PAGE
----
I’ve been retired now for about six months and I have to admit it, after 40 plus years it was mighty nice to not have any real deadlines to worry about. I didn’t stop work completely because the paper and I decided I’d still cover a few events, some local meetings and hammer out this column. But that isn’t the same as having to rush out and cover news events and having the stories and pictures and things ready by a certain time each week. My new schedule let me keep my hand in but still have plenty of time to do the things I wanted to do.
I was always a big reader and over the last few years I’d gathered a pretty large pile of books I was waiting to read. I’m a big movie buff and I can always kill a few hours watching classic movies. I played in bands, off and on, for years and I could always pick up a guitar and learn a new tune or work on a stray guitar that happened to be laying around. Then, since the wife still works, I could always find something around the house to do.
I did most of the grocery shopping and I actually enjoyed it.
In a small town, grocery shopping is as much a social outing as it is a shopping trip. You run into just about everyone in a small town grocery store. It wasn’t at all unusual to run into your 6th grade math teacher in the produce section, a member of the Town Council in the frozen foods, an old high school buddy in the bread isle and someone you used to work with in the checkout line. It was all too easy to go into the local grocery to pick up something for dinner and spend an hour and a half catching up with your friends.
All in all, the first couple of months after retirement were pretty great. All of that changed with the virus outbreak and the lockdown.
I’ve taken the lockdown pretty serious because I’ve had to. Unfortunately, I have health issues that class me among the folks they call “at serious risk.” Fourteen years ago I had a double lung transplant so I have pulmonary issues. As a transplant patient I’m on anti-rejection drugs that weaken my immune system. Back in November I had a heart attack and, I’m over 60. Odds are good that if I did catch the virus I wouldn’t do too well and so, I don’t take a lot of chances.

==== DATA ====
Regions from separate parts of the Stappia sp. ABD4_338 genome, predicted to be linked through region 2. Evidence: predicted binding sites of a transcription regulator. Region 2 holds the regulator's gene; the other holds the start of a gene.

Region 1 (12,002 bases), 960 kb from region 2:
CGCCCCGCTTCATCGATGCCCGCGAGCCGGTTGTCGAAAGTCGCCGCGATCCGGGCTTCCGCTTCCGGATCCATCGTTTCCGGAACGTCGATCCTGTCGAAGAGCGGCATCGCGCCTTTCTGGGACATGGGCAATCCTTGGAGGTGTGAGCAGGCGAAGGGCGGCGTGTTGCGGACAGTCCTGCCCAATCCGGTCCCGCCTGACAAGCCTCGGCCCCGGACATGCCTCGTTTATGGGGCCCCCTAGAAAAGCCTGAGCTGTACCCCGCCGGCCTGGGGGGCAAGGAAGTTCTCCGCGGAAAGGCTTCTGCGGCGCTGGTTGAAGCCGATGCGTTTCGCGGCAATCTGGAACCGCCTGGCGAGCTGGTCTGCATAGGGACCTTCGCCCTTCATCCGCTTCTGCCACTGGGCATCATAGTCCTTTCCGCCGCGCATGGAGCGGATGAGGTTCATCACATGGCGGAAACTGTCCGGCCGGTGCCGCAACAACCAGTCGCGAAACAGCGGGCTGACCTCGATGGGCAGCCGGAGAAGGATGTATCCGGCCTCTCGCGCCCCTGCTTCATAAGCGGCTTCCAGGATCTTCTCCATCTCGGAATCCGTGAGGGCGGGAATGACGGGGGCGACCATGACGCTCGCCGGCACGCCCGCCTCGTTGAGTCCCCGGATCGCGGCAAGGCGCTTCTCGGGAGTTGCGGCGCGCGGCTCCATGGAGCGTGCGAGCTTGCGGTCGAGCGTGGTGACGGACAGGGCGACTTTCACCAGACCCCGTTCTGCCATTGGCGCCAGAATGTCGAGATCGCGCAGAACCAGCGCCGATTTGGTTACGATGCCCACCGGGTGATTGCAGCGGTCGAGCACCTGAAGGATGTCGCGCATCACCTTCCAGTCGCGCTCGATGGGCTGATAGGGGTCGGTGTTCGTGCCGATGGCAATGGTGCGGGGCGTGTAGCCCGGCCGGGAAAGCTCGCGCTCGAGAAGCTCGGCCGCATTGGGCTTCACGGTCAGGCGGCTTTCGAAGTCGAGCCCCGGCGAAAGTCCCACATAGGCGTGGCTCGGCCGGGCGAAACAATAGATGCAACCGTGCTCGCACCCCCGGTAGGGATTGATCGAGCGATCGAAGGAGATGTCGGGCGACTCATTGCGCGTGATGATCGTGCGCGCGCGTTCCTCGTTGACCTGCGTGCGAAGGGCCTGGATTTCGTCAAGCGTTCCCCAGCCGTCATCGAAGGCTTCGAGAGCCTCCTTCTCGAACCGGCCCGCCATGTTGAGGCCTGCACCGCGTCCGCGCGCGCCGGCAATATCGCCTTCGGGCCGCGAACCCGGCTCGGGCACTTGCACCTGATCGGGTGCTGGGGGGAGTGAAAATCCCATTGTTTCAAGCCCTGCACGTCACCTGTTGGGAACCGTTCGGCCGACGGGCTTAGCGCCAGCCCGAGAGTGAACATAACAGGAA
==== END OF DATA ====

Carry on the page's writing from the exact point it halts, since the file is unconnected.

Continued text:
For the last month or so, I’ve stuck pretty close to home and frankly, this lockdown stuff is wearing a bit thin.
I don’t go out often and when I do, I wear a mask...which is pretty uncomfortable. I carry around a small bottle of hand sanitizer...which I use...a lot.
That “large” pile of books I’d been meaning to read didn’t last long. I’ve watched my favorite classic films...some of them two or three times. I’ve gone back and learned songs on guitar that I haven’t played in 20 years.
What I’m getting at here is that this self imposed exile gets a little hard after awhile. The days start to run into each other and yes, there have actually been times when I’ve lost track of what day it is. It does get frustrating...but, I am NOT complaining. In fact all things considered, I’m very grateful. Which is why I have problems with all these folks demanding that the state dump the social distancing restrictions and demand that we reopen the state...Right Now!
Right now, we don’t have a vaccine for the virus and we don’t have any treatments. If you get the virus, it will run it’s course and unfortunately, people will die. Right now, as of Monday morning, the Virginia Department of Health is reporting 98 confirmed cases of COVID-19 in our county, 19 people in the hospital and 9 dead.
So, we don’t have a vaccine or a treatment. The only effective means we have is social distancing. Social distancing simply means staying away from anyone who might be carrying the virus. Since some carriers have no symptoms, that means staying away from just about everyone because anyone could be carrying the virus.
We will find treatments for the virus. The best medical minds in the world are working on the problem and sooner or later, they will find it. Then we can all stop worrying about this pandemic and get back to semi-normal. Until then, I don’t look at the lockdown restrictions as a violation of your rights. I look at it as a way to protect my right to keep breathing.
If the state does suddenly decides to yield to pressure and lift all the restrictions, I’m not going to immediately jump on the bandwagon. I’ll keep waiting for them to find an effective treatment of that vaccine.